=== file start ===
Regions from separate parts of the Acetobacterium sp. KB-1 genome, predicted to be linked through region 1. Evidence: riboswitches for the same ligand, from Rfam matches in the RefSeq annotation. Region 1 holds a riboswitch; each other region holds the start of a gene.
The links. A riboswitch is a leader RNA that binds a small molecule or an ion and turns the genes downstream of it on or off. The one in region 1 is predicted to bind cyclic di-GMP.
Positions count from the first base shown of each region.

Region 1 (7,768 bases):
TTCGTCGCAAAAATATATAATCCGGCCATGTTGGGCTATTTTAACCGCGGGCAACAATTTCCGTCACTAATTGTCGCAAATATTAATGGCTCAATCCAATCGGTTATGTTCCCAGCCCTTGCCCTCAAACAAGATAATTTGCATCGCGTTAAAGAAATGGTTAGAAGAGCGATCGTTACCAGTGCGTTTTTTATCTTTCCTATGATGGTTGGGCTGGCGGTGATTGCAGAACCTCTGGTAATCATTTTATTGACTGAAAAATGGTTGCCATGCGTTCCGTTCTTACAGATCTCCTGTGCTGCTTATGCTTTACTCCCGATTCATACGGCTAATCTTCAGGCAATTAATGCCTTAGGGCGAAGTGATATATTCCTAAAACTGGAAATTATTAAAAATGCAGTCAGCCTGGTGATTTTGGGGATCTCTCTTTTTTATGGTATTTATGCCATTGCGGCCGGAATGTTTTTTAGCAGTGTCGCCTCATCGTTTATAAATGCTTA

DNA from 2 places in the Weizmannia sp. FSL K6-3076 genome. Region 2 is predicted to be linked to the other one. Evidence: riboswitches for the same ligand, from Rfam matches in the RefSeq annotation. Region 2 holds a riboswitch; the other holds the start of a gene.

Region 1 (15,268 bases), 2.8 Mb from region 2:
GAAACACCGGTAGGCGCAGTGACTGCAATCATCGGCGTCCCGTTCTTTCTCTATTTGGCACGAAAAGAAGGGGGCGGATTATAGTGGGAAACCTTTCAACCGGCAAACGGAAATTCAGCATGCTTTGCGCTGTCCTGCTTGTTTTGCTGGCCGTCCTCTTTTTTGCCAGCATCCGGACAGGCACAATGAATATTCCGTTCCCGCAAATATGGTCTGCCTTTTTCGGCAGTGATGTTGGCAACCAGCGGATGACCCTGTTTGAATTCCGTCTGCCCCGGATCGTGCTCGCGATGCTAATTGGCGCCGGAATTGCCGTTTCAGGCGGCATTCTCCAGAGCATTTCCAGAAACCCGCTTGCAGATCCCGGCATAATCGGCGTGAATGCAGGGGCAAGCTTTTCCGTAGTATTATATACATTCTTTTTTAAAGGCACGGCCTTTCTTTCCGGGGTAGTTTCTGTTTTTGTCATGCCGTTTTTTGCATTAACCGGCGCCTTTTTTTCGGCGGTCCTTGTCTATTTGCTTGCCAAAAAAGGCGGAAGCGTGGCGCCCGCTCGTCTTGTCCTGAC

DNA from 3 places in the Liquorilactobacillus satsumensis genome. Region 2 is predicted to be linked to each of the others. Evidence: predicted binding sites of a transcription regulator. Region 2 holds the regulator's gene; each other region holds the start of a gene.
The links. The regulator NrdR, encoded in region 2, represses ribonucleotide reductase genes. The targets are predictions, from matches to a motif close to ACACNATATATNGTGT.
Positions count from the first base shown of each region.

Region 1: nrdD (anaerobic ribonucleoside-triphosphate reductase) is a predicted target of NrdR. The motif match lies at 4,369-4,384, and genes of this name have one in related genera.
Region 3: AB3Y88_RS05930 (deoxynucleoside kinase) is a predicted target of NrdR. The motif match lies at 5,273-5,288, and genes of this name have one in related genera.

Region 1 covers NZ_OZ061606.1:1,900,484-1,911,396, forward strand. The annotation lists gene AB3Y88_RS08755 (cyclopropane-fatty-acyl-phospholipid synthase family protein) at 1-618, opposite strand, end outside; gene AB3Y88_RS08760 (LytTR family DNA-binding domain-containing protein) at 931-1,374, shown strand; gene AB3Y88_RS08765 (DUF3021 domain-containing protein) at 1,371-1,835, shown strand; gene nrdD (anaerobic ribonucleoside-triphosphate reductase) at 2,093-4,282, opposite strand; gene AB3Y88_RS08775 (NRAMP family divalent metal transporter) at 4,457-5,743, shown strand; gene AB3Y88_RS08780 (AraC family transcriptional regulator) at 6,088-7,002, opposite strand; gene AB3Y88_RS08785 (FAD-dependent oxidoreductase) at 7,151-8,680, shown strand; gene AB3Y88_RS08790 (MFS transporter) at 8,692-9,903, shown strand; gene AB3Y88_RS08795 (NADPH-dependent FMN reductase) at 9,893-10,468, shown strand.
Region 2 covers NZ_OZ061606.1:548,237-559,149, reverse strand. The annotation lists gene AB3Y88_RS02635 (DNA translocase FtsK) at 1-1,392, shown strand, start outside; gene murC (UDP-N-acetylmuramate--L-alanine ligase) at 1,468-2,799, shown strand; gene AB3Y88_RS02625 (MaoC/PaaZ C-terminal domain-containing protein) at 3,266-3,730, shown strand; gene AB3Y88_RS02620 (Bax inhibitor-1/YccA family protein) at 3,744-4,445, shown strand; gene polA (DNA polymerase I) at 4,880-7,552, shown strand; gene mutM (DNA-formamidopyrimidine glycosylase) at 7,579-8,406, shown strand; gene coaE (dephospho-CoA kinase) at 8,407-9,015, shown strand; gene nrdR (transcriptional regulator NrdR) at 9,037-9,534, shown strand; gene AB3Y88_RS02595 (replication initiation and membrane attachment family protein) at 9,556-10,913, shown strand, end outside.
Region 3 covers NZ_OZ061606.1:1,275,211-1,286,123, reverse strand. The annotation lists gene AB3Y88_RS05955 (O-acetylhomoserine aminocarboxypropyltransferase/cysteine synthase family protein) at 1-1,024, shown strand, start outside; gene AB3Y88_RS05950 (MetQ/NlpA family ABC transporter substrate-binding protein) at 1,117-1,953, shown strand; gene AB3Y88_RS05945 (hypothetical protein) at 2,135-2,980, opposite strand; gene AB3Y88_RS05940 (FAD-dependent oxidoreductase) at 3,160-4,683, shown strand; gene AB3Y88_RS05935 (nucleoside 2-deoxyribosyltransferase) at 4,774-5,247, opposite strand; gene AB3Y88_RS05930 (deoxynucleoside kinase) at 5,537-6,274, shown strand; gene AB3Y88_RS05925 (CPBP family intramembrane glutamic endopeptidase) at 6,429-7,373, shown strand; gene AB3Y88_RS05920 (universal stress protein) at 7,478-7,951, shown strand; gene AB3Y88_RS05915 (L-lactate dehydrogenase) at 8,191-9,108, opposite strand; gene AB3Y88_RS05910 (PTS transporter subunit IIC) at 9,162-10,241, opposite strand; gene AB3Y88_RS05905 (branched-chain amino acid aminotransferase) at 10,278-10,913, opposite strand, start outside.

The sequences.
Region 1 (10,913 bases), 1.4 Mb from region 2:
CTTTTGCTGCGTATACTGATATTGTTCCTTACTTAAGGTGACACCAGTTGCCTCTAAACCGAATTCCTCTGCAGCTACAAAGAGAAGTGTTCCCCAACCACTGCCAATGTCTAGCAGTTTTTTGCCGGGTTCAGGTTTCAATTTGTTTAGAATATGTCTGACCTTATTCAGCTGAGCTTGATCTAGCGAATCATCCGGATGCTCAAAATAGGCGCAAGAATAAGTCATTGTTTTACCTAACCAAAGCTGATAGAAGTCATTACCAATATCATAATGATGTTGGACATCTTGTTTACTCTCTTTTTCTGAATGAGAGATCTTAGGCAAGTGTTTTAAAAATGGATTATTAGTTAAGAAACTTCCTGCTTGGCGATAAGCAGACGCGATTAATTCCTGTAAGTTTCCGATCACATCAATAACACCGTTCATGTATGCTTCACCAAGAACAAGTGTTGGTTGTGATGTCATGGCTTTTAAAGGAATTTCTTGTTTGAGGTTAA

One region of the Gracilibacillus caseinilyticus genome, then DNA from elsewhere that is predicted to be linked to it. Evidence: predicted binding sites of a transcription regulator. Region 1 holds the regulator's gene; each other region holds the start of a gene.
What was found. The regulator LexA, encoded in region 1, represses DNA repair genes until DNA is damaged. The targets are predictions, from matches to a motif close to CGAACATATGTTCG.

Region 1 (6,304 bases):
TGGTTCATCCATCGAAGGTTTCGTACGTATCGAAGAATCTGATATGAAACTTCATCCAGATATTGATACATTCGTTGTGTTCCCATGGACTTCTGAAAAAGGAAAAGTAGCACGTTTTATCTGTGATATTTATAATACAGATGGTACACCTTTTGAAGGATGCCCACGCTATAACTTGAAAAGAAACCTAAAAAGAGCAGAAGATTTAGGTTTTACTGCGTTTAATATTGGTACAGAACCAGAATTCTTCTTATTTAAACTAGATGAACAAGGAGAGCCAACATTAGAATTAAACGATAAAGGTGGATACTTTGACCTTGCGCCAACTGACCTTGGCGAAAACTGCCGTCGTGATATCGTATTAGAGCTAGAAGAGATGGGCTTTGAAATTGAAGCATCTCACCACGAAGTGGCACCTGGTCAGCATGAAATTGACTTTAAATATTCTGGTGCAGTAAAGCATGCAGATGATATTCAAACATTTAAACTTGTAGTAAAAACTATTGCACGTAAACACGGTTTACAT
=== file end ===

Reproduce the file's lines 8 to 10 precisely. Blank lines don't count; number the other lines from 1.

GAAACACCGGTAGGCGCAGTGACTGCAATCATCGGCGTCCCGTTCTTTCTCTATTTGGCACGAAAAGAAGGGGGCGGATTATAGTGGGAAACCTTTCAACCGGCAAACGGAAATTCAGCATGCTTTGCGCTGTCCTGCTTGTTTTGCTGGCCGTCCTCTTTTTTGCCAGCATCCGGACAGGCACAATGAATATTCCGTTCCCGCAAATATGGTCTGCCTTTTTCGGCAGTGATGTTGGCAACCAGCGGATGACCCTGTTTGAATTCCGTCTGCCCCGGATCGTGCTCGCGATGCTAATTGGCGCCGGAATTGCCGTTTCAGGCGGCATTCTCCAGAGCATTTCCAGAAACCCGCTTGCAGATCCCGGCATAATCGGCGTGAATGCAGGGGCAAGCTTTTCCGTAGTATTATATACATTCTTTTTTAAAGGCACGGCCTTTCTTTCCGGGGTAGTTTCTGTTTTTGTCATGCCGTTTTTTGCATTAACCGGCGCCTTTTTTTCGGCGGTCCTTGTCTATTTGCTTGCCAAAAAAGGCGGAAGCGTGGCGCCCGCTCGTCTTGTCCTGAC

DNA from 3 places in the Liquorilactobacillus satsumensis genome. Region 2 is predicted to be linked to each of the others. Evidence: predicted binding sites of a transcription regulator. Region 2 holds the regulator's gene; each other region holds the start of a gene.
The links. The regulator NrdR, encoded in region 2, represses ribonucleotide reductase genes. The targets are predictions, from matches to a motif close to ACACNATATATNGTGT.